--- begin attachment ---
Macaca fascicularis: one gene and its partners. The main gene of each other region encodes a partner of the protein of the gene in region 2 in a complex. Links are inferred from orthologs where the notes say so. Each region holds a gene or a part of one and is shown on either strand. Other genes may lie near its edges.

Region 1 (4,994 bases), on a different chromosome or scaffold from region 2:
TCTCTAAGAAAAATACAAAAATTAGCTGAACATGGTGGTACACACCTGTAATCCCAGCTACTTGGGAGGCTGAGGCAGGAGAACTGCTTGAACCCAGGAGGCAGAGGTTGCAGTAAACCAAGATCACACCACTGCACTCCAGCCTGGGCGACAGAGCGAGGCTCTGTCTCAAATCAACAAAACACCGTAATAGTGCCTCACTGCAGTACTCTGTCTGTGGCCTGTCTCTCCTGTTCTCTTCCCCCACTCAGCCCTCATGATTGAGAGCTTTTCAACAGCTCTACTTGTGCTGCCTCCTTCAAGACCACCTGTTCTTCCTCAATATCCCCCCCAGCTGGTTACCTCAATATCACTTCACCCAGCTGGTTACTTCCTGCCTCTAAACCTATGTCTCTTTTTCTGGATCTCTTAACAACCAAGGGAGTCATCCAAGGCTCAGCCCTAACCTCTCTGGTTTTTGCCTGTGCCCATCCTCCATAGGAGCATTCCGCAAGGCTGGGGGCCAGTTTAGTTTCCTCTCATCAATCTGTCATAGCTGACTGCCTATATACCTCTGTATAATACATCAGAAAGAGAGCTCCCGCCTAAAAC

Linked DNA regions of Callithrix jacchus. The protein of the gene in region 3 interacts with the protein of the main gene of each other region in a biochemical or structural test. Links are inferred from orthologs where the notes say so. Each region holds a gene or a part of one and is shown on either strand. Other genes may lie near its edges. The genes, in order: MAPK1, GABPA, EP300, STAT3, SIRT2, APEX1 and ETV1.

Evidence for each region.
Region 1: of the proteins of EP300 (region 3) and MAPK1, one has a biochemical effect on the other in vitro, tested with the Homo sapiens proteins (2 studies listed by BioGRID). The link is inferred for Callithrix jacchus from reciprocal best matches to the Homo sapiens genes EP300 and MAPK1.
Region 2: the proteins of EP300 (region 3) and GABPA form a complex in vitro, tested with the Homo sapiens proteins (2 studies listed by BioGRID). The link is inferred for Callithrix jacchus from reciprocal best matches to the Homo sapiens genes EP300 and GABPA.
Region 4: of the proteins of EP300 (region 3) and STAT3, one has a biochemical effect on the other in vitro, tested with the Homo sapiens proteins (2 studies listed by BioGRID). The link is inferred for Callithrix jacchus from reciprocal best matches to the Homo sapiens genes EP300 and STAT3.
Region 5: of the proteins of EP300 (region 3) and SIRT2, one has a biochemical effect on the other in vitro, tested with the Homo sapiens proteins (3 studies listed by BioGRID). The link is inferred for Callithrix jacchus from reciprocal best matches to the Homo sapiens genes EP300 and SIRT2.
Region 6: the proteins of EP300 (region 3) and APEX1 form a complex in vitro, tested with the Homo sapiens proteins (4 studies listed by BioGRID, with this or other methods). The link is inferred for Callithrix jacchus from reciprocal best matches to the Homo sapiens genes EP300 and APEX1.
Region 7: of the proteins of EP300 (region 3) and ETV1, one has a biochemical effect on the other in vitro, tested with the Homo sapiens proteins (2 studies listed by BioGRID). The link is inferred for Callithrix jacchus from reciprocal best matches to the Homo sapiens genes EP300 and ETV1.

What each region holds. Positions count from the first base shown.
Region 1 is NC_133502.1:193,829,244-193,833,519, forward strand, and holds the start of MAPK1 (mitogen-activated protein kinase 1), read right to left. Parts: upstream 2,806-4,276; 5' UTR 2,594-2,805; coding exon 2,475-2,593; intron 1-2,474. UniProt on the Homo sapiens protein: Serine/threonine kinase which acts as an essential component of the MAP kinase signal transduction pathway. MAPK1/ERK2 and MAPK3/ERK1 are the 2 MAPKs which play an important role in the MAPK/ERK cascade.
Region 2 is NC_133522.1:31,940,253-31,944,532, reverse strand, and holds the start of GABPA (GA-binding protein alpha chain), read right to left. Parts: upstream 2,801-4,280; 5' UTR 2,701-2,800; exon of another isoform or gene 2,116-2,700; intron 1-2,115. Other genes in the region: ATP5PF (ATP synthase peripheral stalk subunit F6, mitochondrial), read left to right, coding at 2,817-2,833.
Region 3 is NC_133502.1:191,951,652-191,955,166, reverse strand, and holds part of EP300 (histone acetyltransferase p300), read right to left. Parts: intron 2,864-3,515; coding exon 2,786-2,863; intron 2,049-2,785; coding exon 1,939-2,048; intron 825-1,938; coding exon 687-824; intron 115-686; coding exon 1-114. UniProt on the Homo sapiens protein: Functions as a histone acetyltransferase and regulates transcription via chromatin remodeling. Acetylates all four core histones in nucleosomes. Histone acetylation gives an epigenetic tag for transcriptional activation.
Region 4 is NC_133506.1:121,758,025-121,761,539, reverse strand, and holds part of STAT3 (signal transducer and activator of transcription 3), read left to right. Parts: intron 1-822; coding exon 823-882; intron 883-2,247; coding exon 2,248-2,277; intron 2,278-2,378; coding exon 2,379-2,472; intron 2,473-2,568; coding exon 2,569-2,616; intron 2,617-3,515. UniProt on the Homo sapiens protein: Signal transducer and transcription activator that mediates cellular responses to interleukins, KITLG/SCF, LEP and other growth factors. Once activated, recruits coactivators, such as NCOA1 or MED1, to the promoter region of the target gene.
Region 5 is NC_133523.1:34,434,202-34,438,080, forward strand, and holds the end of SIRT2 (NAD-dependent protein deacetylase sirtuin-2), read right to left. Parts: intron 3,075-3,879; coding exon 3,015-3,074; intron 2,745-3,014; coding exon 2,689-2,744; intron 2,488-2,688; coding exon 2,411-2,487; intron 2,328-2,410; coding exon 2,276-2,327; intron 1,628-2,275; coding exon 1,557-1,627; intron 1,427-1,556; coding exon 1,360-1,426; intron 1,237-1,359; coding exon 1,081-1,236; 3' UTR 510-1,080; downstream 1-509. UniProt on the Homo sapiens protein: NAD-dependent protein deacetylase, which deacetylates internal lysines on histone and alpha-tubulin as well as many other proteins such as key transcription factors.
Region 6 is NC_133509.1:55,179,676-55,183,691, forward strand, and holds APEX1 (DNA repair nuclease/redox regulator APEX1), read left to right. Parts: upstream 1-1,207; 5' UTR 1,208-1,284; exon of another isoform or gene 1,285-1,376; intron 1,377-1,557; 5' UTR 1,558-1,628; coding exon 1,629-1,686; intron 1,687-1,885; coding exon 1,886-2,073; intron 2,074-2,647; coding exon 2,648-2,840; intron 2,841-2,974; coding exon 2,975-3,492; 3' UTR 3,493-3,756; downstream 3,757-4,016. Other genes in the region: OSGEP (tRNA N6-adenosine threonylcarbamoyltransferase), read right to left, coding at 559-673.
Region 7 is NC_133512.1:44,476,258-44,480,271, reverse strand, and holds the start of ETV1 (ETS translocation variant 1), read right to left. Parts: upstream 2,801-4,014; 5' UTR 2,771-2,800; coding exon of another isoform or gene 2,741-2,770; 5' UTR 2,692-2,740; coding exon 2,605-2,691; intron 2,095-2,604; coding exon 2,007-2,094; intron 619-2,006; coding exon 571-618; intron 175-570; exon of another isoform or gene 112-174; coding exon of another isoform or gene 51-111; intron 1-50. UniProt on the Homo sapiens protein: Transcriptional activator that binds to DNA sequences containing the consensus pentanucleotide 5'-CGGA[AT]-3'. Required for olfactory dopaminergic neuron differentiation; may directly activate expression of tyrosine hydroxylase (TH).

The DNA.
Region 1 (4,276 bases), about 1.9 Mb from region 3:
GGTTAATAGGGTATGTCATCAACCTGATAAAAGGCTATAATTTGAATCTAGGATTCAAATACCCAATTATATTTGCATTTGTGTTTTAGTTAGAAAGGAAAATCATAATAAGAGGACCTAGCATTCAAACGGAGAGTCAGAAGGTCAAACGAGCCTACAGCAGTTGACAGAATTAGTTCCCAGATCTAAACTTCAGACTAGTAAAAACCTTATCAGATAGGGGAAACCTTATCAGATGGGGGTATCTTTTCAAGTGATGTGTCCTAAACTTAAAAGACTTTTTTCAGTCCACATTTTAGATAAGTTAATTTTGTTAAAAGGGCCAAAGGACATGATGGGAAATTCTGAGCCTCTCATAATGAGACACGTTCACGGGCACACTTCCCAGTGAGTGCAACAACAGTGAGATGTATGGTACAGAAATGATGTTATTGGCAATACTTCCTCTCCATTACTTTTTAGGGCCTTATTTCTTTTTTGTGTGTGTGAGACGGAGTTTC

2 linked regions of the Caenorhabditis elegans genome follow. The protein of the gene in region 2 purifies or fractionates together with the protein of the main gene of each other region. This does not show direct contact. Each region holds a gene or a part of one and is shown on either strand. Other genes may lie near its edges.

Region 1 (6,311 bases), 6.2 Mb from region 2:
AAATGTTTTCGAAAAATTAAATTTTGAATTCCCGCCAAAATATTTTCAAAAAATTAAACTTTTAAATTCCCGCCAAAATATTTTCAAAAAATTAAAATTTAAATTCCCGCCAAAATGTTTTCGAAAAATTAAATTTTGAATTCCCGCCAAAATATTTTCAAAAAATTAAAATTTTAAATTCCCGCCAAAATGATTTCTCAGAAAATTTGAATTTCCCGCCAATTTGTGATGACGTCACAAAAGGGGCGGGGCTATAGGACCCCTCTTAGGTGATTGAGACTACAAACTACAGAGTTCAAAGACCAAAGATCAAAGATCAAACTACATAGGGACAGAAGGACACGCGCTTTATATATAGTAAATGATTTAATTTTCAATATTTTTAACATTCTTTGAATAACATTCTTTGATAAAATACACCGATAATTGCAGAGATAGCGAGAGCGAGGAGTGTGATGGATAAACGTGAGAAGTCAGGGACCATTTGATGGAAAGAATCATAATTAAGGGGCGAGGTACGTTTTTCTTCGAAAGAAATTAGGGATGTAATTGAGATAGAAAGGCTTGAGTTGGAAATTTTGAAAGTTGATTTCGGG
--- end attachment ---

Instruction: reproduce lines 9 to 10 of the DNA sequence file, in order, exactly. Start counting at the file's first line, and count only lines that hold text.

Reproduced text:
Region 5: of the proteins of EP300 (region 3) and SIRT2, one has a biochemical effect on the other in vitro, tested with the Homo sapiens proteins (3 studies listed by BioGRID). The link is inferred for Callithrix jacchus from reciprocal best matches to the Homo sapiens genes EP300 and SIRT2.
Region 6: the proteins of EP300 (region 3) and APEX1 form a complex in vitro, tested with the Homo sapiens proteins (4 studies listed by BioGRID, with this or other methods). The link is inferred for Callithrix jacchus from reciprocal best matches to the Homo sapiens genes EP300 and APEX1.